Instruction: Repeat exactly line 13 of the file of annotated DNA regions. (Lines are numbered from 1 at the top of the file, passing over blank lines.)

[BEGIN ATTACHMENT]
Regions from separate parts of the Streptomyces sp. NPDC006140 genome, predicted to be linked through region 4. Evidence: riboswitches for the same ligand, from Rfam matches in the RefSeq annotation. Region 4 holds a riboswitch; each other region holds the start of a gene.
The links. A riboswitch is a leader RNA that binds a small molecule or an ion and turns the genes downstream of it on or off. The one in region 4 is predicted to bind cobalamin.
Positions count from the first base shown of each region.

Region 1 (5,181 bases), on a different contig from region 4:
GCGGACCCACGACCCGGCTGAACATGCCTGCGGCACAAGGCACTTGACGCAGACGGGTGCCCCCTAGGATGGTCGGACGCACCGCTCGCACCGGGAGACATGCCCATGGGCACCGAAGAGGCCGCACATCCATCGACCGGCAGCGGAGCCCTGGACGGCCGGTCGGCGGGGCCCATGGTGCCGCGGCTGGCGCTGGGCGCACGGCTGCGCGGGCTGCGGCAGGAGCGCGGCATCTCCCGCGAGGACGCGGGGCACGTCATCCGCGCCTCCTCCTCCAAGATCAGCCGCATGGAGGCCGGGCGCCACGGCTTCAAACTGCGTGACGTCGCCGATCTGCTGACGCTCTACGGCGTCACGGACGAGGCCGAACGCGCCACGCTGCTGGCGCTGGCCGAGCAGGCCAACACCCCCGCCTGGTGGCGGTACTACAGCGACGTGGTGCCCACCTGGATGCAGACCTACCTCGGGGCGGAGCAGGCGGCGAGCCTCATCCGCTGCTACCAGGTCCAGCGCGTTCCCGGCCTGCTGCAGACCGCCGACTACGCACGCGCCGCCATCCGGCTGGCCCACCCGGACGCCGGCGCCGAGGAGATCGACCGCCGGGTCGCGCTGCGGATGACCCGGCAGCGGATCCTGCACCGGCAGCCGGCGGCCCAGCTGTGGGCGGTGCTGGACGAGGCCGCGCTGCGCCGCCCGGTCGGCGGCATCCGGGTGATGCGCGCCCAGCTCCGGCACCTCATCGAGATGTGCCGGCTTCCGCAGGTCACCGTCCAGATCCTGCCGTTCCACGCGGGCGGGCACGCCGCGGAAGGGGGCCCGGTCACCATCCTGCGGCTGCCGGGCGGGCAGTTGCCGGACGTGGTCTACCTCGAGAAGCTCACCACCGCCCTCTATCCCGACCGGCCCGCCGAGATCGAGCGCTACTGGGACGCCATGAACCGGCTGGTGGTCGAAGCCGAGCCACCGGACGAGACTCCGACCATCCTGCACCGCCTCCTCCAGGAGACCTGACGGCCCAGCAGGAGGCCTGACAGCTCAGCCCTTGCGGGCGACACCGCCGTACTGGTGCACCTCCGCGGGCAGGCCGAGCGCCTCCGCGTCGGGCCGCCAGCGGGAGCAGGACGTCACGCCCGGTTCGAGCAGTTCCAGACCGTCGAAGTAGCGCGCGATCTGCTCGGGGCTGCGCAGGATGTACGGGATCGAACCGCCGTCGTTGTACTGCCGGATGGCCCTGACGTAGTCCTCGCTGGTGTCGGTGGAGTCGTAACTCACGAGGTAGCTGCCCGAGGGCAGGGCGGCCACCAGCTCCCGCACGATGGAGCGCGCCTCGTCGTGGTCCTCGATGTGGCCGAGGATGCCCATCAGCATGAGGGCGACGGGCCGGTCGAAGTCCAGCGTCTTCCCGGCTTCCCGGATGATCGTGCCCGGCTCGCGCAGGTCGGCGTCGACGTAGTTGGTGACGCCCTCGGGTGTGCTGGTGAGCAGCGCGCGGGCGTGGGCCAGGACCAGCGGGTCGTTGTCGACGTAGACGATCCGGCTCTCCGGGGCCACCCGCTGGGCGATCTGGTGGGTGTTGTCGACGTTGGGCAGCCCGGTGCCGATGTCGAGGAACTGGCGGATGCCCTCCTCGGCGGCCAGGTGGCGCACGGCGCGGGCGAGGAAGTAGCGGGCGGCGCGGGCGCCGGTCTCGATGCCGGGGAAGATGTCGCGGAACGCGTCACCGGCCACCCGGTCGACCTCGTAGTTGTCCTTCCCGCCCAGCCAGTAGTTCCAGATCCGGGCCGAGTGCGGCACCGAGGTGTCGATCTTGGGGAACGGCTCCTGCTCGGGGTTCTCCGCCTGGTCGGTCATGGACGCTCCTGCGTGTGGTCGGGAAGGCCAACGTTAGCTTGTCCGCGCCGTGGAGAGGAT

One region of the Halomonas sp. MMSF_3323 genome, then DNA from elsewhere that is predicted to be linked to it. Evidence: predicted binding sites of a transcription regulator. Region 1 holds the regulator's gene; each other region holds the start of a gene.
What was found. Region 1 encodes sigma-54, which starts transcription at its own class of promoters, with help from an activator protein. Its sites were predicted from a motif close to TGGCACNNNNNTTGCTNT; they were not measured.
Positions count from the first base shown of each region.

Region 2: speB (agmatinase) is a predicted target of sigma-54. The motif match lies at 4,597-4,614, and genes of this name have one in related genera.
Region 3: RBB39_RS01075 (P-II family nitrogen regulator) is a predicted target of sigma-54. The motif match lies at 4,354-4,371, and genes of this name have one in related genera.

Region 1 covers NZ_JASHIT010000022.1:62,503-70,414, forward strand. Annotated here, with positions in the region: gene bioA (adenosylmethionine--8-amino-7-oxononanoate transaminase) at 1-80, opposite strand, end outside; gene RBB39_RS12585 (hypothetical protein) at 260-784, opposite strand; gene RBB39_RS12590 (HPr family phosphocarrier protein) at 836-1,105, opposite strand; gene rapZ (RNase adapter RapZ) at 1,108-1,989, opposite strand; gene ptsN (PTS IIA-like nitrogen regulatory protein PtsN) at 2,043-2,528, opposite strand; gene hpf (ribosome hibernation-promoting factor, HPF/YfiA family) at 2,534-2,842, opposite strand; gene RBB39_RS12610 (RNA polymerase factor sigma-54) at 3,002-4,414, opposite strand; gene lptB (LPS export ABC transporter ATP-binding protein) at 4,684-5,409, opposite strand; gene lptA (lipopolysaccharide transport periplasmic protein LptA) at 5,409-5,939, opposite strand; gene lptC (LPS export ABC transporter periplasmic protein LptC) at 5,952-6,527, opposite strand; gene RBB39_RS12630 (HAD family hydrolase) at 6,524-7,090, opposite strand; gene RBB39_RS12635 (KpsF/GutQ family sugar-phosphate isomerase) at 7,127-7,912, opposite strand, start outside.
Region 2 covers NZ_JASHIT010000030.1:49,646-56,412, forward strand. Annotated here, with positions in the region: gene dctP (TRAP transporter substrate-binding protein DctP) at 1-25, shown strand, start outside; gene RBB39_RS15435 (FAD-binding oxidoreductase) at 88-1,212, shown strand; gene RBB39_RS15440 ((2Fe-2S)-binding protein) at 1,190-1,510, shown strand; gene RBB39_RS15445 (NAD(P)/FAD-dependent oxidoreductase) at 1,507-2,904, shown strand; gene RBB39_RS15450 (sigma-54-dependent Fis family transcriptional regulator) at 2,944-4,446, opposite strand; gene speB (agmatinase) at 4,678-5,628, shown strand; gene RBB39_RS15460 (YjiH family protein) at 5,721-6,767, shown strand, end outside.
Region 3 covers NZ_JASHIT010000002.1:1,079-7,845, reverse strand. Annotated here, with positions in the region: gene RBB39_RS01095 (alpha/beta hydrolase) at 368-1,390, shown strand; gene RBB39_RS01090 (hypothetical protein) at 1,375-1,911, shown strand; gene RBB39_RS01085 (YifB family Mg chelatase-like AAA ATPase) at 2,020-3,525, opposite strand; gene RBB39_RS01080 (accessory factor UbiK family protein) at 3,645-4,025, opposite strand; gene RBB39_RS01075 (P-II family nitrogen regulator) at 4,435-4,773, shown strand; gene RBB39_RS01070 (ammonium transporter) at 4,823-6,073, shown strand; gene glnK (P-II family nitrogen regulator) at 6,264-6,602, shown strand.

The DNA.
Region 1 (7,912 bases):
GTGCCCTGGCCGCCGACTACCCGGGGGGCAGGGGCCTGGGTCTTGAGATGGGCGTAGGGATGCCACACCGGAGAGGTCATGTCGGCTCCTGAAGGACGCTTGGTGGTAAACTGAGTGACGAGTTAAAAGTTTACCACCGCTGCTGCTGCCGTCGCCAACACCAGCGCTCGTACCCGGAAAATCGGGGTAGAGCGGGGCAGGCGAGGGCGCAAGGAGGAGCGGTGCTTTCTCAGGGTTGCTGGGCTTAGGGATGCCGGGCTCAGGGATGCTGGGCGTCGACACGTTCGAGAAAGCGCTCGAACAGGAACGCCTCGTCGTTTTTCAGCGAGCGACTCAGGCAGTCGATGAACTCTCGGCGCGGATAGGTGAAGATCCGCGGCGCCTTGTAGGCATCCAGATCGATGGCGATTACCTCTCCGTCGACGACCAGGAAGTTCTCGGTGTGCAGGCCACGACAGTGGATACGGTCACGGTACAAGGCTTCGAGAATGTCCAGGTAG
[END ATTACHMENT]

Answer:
Region 3 covers NZ_JASHIT010000002.1:1,079-7,845, reverse strand. Annotated here, with positions in the region: gene RBB39_RS01095 (alpha/beta hydrolase) at 368-1,390, shown strand; gene RBB39_RS01090 (hypothetical protein) at 1,375-1,911, shown strand; gene RBB39_RS01085 (YifB family Mg chelatase-like AAA ATPase) at 2,020-3,525, opposite strand; gene RBB39_RS01080 (accessory factor UbiK family protein) at 3,645-4,025, opposite strand; gene RBB39_RS01075 (P-II family nitrogen regulator) at 4,435-4,773, shown strand; gene RBB39_RS01070 (ammonium transporter) at 4,823-6,073, shown strand; gene glnK (P-II family nitrogen regulator) at 6,264-6,602, shown strand.